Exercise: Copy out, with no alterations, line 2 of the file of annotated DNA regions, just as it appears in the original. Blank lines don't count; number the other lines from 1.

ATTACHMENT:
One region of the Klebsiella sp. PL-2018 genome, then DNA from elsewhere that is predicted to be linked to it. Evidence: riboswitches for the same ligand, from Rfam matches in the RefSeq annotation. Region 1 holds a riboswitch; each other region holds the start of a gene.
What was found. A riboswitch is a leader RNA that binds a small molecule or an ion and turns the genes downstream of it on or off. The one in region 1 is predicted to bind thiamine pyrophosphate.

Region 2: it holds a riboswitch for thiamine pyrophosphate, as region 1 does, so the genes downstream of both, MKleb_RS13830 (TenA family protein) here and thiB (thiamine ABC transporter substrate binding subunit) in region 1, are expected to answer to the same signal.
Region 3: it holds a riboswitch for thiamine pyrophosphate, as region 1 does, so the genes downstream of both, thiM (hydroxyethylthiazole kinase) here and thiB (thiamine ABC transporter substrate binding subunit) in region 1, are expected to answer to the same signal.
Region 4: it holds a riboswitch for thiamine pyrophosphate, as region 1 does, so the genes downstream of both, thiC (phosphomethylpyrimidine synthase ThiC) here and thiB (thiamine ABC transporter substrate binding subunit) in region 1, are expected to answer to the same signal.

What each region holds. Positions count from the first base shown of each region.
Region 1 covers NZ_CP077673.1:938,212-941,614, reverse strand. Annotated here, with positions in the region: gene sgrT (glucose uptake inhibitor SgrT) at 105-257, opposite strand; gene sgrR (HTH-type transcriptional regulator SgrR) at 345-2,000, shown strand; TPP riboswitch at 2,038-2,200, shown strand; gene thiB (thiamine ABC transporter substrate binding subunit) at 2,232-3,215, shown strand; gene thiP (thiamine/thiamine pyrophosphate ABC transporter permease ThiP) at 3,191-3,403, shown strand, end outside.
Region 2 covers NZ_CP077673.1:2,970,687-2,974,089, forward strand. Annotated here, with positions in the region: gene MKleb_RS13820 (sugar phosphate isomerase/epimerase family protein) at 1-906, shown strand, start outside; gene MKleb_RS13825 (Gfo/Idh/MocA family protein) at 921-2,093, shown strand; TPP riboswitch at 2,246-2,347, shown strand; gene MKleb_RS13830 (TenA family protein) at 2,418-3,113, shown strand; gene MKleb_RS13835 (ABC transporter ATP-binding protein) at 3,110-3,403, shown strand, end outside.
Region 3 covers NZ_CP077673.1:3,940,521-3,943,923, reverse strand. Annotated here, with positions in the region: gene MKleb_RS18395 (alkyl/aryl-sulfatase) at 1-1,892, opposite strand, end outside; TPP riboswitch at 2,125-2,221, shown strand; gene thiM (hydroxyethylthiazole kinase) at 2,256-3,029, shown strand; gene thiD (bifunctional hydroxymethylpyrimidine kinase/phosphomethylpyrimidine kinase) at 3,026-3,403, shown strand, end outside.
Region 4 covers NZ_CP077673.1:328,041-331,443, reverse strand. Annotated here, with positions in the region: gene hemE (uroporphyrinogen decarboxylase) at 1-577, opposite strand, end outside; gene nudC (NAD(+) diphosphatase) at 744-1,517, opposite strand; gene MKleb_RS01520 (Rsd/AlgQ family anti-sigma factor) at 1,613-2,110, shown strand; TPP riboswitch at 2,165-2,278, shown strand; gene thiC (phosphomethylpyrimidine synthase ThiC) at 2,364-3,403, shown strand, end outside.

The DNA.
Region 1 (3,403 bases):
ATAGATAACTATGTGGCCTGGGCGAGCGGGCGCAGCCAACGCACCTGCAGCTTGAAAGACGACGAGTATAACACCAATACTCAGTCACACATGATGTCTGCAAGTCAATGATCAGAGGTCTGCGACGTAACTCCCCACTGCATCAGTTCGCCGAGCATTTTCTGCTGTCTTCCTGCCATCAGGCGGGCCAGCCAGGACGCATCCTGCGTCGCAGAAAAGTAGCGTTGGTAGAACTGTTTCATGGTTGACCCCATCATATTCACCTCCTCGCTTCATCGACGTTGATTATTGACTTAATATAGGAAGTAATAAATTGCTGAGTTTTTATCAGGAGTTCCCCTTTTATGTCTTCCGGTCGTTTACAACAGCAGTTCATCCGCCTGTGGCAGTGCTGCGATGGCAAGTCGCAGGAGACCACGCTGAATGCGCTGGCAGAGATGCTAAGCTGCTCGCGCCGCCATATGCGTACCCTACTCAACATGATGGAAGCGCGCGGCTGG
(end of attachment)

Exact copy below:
What was found. A riboswitch is a leader RNA that binds a small molecule or an ion and turns the genes downstream of it on or off. The one in region 1 is predicted to bind thiamine pyrophosphate.